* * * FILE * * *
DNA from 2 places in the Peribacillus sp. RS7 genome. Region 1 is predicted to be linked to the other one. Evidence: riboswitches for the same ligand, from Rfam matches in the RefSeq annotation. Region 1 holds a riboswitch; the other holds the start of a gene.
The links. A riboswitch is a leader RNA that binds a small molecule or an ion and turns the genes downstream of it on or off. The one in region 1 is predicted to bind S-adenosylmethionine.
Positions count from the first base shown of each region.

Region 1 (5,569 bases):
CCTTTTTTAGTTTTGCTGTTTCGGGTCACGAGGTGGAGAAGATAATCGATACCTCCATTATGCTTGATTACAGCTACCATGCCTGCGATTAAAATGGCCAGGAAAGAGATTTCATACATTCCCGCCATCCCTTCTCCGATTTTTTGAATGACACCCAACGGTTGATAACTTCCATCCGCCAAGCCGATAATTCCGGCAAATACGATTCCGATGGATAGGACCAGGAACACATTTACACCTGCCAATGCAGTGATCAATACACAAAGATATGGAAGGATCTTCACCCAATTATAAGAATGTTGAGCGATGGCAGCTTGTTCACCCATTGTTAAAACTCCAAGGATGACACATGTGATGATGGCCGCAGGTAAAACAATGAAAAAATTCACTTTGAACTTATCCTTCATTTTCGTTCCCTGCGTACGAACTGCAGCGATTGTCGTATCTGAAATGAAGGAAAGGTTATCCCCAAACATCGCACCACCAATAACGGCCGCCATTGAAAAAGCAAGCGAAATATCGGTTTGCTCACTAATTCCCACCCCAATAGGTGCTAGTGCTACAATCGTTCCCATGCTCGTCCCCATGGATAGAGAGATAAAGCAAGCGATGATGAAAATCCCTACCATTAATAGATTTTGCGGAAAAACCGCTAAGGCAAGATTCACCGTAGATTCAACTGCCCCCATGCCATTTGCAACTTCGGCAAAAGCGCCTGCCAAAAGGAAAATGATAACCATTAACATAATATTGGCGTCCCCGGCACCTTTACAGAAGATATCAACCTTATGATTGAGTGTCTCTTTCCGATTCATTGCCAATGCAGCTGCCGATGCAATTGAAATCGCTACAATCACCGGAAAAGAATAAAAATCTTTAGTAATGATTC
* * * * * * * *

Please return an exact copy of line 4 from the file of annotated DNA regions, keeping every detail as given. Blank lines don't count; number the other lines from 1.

Region 1 (5,569 bases):